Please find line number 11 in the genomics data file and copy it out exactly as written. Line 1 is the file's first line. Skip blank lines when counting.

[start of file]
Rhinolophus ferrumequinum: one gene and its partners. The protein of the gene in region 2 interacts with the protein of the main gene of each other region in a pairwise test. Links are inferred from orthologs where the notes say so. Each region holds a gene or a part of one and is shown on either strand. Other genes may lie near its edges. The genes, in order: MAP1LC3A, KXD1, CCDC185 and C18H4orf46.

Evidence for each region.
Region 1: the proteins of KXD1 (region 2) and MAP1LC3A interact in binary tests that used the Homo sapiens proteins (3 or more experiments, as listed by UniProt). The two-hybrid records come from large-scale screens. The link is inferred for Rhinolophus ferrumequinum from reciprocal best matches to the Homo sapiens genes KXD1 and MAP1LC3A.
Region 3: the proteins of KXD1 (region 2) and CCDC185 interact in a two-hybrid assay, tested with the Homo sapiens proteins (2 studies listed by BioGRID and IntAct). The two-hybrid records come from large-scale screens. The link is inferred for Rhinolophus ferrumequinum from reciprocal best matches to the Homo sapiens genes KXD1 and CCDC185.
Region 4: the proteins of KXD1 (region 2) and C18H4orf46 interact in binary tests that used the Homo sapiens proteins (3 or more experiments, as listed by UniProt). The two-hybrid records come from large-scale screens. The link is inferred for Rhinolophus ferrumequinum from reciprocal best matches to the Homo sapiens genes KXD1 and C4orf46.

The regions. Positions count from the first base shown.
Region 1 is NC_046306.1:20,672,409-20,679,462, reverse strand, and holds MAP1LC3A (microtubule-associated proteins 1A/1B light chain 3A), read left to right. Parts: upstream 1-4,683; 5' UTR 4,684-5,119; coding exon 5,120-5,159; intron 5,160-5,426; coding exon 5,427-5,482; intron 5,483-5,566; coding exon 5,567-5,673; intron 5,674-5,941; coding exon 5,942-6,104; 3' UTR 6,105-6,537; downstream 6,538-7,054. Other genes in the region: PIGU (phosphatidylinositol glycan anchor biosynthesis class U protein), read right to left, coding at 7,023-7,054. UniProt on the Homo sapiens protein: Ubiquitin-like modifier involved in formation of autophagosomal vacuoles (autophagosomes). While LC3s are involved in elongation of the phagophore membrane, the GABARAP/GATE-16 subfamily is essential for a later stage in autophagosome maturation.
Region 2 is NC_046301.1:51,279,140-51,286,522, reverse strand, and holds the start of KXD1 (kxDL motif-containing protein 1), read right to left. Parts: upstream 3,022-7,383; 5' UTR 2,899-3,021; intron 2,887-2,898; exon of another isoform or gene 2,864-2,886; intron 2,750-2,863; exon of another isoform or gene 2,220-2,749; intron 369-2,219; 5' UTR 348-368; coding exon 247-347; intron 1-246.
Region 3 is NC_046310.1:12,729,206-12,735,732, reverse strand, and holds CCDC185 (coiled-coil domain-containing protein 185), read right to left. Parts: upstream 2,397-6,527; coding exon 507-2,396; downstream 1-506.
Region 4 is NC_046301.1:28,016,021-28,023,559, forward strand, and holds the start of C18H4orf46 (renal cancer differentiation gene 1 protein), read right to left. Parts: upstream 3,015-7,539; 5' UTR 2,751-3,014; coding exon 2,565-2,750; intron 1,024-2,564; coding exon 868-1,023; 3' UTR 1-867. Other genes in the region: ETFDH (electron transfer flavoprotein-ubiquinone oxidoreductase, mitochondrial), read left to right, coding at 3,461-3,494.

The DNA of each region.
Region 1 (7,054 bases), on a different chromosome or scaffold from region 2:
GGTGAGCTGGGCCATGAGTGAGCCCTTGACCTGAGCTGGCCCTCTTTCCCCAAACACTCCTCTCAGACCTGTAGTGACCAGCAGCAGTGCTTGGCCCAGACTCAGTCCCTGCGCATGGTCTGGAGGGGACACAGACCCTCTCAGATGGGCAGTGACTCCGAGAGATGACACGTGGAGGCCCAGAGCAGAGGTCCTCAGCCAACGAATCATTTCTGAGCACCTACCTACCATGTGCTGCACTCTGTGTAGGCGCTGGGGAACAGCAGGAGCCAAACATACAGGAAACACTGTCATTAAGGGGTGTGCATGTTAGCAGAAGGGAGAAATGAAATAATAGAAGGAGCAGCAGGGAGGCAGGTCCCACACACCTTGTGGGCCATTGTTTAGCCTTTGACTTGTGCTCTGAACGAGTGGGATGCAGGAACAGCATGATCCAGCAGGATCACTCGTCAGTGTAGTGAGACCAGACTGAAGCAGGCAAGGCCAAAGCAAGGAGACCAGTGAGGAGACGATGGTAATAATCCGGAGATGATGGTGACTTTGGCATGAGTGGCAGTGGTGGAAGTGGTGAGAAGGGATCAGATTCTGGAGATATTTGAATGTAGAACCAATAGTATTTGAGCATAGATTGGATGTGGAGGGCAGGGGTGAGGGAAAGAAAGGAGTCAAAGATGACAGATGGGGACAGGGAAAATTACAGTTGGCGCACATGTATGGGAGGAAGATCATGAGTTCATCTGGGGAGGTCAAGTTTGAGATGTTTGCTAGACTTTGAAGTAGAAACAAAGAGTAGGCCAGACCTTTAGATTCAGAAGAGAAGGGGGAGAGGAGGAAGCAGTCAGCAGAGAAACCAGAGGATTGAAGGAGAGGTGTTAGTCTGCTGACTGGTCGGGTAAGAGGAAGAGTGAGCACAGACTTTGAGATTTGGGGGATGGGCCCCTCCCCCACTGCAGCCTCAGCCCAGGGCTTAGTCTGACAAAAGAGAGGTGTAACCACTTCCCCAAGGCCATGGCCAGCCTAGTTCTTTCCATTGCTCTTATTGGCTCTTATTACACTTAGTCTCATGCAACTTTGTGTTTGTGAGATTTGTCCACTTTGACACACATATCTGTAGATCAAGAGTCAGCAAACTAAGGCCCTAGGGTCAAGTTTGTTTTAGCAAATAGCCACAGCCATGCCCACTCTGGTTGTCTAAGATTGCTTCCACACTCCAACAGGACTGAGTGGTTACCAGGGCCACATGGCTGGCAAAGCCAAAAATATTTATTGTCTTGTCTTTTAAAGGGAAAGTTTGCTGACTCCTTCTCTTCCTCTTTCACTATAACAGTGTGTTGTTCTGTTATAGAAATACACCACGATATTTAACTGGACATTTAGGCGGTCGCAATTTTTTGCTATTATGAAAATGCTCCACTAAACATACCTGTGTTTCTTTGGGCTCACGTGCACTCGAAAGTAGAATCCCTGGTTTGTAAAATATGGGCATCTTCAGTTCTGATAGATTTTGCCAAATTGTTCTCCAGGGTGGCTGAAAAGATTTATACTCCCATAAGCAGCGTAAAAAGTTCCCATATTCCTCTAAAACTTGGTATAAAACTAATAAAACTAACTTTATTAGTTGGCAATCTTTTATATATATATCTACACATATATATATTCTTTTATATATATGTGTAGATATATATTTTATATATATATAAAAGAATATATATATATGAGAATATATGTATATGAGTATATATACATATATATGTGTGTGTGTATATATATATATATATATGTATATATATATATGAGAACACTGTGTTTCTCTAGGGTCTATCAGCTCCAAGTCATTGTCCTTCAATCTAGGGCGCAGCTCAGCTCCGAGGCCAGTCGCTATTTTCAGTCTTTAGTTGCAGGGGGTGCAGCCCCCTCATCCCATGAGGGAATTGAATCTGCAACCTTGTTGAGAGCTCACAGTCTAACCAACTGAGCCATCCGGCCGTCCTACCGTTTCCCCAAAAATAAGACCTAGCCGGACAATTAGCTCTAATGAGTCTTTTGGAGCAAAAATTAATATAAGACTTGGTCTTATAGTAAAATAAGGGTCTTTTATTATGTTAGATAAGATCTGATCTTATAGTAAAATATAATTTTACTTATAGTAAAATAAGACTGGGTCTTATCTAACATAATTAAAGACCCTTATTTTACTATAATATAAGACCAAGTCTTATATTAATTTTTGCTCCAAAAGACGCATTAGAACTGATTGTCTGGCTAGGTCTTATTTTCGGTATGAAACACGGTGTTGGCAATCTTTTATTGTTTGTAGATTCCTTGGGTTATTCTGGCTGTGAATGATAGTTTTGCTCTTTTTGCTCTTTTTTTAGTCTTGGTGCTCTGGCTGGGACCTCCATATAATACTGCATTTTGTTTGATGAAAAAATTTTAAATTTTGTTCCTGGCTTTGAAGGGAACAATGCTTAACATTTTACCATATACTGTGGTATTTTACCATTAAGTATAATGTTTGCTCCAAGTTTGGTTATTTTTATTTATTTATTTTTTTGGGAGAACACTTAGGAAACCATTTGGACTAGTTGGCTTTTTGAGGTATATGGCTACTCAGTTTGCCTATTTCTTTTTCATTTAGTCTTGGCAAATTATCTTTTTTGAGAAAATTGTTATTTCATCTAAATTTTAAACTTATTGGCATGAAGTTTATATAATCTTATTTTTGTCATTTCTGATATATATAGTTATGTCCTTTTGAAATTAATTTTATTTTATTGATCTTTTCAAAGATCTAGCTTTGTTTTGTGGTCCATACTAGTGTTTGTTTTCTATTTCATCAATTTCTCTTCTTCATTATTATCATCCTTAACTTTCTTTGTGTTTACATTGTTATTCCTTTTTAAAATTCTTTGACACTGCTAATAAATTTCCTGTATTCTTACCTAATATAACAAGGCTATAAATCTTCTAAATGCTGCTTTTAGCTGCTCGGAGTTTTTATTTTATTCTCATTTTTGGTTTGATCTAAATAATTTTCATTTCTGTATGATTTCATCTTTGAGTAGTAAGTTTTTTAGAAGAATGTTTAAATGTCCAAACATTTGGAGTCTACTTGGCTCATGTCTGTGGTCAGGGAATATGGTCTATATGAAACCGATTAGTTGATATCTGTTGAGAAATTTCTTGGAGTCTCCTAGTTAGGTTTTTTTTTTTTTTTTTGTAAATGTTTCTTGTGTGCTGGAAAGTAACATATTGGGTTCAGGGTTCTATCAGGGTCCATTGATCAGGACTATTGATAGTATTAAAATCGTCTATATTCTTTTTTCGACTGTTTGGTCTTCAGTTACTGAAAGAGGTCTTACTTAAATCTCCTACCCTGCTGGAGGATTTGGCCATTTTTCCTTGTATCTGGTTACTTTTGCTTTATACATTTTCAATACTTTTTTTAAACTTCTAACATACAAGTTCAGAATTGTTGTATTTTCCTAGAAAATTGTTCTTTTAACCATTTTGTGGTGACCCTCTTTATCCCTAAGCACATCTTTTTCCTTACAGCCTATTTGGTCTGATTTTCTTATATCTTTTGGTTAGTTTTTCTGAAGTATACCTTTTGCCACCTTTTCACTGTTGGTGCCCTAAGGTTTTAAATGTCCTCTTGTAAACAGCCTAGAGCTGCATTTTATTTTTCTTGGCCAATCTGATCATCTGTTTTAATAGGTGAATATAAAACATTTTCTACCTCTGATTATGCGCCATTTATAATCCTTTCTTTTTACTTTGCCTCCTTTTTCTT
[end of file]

The DNA of each region.